Tag Archives: Lyttelton

Christchurch quakes 13 June 2011

Powerful earthquakes rock Christchurch #eqnz
Aftershocks continue #eqnz

New Zealand Civil Defence (NZCD)
http://www.civildefence.govt.nz http://www.twitter.com/NZcivildefence

Canterbury Earthquake Recovery Authority (CERA)
http://www.cera.govt.nz/
http://www.facebook.com/CanterburyEarthquakeRecoveryAuthority
https://twitter.com/CERAgovtnz

Earthquake Commission New Zealand (EQC)
http://www.eqc.govt.nz/

Christchurch City Council
http://www.ccc.govt.nz/
http://www.twitter.com/ChristchurchCC

Media news:
http://www.stuff.co.nz/the-press/
http://www.3news.co.nz/
http://tvnz.co.nz/

(13 June, 9.01pm) @CERAgovtnz RT @msdgovtnz Cowles Stadium Welfare Centre open http://ow.ly/5geid for those needing emergency assistance in #chch following #eqnz

Posted by Elizabeth Kerr

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Filed under #eqnz, Geography, People

Letter from Christchurch – it’s bad

WHAT DO RED STICKERS MEAN NOW?

Just had a long and rather unpleasant shake as I began to write. I am not certain how many demolitions have taken place with independent engineering advice that the buildings are OK. I know of one definite case in Lyttelton and we had a very close call with the Tunnel building. Transit had the diggers in place ready to demolish. A tenant alerted a friend who got on to NZHPT who actually got their engineer onto the case promptly. He said the damage was minor and Transit backed down (probably because they have a memo of understanding with NZHPT).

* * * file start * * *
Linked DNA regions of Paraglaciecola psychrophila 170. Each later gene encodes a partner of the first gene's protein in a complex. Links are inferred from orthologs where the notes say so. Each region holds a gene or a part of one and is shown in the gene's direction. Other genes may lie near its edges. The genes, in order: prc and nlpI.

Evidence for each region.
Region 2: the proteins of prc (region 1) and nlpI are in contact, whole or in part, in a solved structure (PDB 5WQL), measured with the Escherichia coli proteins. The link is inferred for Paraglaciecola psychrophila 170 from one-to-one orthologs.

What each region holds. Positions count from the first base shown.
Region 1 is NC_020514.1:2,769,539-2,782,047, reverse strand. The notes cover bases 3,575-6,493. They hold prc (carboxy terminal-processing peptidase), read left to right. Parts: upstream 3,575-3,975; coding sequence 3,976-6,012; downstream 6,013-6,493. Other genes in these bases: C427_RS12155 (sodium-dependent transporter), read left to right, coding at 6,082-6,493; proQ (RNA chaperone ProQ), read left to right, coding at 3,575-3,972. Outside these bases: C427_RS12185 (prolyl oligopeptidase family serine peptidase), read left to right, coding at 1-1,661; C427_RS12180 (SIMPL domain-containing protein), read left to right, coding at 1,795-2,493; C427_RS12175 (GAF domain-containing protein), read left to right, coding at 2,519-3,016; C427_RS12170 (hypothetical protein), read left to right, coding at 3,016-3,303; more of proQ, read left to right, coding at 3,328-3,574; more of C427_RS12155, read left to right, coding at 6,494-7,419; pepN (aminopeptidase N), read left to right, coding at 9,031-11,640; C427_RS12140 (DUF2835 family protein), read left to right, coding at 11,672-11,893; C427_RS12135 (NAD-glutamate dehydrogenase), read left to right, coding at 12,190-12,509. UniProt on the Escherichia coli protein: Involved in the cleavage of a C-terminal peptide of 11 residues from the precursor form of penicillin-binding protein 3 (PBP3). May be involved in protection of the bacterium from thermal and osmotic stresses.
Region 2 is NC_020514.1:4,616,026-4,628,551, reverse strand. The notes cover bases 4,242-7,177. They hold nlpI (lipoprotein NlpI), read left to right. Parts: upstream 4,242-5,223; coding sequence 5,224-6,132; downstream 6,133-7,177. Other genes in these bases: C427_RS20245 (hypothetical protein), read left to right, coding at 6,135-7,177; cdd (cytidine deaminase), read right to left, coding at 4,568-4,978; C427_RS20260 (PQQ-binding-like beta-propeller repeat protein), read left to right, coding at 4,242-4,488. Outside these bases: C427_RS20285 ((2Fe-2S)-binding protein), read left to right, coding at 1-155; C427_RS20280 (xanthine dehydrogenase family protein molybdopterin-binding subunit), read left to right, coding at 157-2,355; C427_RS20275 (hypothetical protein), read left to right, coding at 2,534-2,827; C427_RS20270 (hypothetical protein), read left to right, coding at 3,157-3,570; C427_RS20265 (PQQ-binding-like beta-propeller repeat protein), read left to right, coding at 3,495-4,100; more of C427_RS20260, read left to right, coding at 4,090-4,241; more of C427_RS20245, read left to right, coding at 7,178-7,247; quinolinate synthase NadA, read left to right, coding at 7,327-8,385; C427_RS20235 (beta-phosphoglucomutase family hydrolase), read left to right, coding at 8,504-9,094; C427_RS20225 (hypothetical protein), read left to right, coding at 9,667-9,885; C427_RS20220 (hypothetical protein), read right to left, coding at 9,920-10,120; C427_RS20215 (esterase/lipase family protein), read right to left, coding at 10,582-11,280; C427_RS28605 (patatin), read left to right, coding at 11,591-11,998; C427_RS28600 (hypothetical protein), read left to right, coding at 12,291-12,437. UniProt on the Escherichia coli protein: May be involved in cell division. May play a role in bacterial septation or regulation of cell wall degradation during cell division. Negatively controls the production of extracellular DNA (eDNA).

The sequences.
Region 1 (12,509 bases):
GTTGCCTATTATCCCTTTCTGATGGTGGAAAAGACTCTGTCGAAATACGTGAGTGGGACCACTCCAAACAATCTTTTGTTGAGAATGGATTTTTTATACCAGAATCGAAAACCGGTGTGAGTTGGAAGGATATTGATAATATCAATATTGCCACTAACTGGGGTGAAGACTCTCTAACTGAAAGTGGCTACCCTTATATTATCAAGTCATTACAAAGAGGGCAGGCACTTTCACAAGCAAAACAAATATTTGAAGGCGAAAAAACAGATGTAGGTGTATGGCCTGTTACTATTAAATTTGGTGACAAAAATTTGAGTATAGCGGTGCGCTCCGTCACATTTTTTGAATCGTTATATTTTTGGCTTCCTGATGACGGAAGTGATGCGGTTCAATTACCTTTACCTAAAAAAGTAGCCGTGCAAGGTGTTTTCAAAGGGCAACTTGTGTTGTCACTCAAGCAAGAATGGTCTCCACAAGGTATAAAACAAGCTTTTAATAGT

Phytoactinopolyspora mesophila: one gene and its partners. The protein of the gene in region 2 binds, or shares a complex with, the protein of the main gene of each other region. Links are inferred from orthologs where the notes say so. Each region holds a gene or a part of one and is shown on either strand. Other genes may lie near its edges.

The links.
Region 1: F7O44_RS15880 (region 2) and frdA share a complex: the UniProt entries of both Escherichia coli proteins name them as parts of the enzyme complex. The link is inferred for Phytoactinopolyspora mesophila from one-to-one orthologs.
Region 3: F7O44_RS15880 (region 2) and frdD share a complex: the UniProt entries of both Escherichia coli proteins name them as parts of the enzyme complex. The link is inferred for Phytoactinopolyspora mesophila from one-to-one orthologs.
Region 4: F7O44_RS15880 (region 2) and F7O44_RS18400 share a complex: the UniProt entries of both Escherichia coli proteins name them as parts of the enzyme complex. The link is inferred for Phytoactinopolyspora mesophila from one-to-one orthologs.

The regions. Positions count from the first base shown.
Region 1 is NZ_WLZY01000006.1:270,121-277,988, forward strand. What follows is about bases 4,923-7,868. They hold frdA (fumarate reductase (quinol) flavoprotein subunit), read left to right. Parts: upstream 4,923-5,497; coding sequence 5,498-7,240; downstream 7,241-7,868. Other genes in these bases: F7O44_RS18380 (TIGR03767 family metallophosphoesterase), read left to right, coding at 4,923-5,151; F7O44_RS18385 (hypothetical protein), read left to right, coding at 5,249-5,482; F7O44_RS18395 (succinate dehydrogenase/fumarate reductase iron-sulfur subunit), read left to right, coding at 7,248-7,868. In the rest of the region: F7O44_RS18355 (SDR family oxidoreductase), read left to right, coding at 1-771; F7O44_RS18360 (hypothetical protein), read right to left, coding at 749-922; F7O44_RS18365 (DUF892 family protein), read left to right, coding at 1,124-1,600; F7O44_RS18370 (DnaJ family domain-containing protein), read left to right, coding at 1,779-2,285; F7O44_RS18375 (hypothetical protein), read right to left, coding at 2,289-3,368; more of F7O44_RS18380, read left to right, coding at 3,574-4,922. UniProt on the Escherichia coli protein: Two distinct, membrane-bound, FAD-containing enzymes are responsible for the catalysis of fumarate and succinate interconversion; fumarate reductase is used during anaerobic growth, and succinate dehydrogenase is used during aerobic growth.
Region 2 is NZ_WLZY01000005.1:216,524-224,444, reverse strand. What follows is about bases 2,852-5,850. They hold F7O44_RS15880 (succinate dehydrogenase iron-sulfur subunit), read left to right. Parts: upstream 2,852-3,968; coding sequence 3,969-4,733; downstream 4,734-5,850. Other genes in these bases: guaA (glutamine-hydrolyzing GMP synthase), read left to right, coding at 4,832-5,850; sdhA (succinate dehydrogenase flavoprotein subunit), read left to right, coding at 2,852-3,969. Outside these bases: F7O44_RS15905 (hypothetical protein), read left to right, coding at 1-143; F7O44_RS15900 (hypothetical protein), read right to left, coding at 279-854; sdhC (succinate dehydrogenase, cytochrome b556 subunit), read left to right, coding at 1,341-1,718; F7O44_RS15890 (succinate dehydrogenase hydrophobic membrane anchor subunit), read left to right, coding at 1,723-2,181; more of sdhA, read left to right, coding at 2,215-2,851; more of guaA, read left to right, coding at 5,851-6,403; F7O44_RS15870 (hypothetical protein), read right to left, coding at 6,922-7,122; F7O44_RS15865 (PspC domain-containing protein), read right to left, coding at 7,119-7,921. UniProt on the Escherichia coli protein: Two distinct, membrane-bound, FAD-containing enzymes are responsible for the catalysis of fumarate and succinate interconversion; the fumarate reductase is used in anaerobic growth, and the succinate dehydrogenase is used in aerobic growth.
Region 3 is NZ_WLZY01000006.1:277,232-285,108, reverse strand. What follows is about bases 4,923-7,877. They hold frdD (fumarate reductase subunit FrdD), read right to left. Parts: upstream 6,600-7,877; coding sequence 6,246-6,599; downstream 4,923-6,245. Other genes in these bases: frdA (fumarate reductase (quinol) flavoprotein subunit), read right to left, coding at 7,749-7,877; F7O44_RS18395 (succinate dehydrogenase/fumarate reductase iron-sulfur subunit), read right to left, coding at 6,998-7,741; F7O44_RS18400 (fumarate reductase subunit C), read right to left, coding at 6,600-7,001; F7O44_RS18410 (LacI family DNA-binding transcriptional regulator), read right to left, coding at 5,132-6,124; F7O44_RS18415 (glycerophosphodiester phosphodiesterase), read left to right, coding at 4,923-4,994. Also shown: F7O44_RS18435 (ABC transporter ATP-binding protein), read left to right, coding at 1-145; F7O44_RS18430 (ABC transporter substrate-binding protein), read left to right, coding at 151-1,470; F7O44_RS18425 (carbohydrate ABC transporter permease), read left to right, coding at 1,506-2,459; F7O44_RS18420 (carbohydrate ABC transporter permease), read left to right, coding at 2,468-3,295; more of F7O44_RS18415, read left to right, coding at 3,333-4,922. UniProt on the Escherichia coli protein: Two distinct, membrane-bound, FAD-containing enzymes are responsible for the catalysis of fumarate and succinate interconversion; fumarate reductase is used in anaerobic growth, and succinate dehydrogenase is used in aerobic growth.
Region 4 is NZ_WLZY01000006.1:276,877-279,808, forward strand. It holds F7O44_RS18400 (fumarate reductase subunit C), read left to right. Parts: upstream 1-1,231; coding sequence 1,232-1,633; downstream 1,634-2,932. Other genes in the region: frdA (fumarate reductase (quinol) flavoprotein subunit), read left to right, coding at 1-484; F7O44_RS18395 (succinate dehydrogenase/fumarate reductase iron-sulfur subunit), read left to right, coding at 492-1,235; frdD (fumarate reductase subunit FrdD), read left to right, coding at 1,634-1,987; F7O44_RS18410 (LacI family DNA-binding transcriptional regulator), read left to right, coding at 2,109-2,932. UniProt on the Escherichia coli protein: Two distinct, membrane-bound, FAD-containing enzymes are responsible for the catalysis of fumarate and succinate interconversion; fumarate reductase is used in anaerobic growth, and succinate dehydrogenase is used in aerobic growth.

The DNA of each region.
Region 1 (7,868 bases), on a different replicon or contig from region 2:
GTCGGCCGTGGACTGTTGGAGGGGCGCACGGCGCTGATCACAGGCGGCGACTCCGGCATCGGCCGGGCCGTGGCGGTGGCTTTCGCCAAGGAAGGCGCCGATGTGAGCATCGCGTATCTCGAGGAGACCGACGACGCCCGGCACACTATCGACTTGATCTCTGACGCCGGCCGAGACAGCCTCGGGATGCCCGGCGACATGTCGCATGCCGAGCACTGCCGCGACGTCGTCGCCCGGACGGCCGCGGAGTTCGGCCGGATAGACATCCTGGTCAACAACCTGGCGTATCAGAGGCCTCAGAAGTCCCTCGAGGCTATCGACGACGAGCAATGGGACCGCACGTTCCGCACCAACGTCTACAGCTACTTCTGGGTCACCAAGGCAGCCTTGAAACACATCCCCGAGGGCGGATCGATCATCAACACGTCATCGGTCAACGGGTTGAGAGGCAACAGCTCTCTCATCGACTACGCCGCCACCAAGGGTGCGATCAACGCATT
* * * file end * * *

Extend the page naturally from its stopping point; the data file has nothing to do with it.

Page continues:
In the CBD owners have of course been unable to get independent experts in but decisions are being made to demolish simply because buildings have been red-stickered. The red sticker means they are unsafe to enter as it stands – it should not mean automatic demolition. It involves no judgement as to whether the building could be restored if appropriate shoring up took place. At present owners are being given 24 hours notice that a building is going to be demolished with little possibility of influencing the decision and no chance to recover possessions.

I will try to get more details on the process or lack of it at a meeting I am going to tomorrow. We have received calls from a number of distressed owners who have valuable property in buildings which they believe can be restored but who fear that they will lose both building and contents without being able to do anything about it.

The general approach seems to be that any reasonably undamaged buildings in a block are just a nuisance and will slow down the process of clearance – that it is more efficient to clear out everything (this is the view of somebody working hard to prevent listed buildings from being demolished).

Another reason behind the demolition of red-stickered buildings is that the demolition companies apparently get the materials and contents as salvage – so we have been informed by an antique shop owner who defied the red stickers (in a suburban area) in order to recover stock ahead of the demolition crews.

I will try to get more details to you tomorrow, it is clear that there are owners who want to restore their buildings but are simply being told they have to come down and that is that.

{Names removed, letter received by What if? on Tuesday 12.07am. -Eds}

“DEMOLITION CREWS, THEY’RE WORSE THAN THE LOOTERS.”

Posted by Elizabeth Kerr

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Filed under Architecture, Design, Economics, Geography, Heritage, People, Politics, Project management, Site, Town planning, Urban design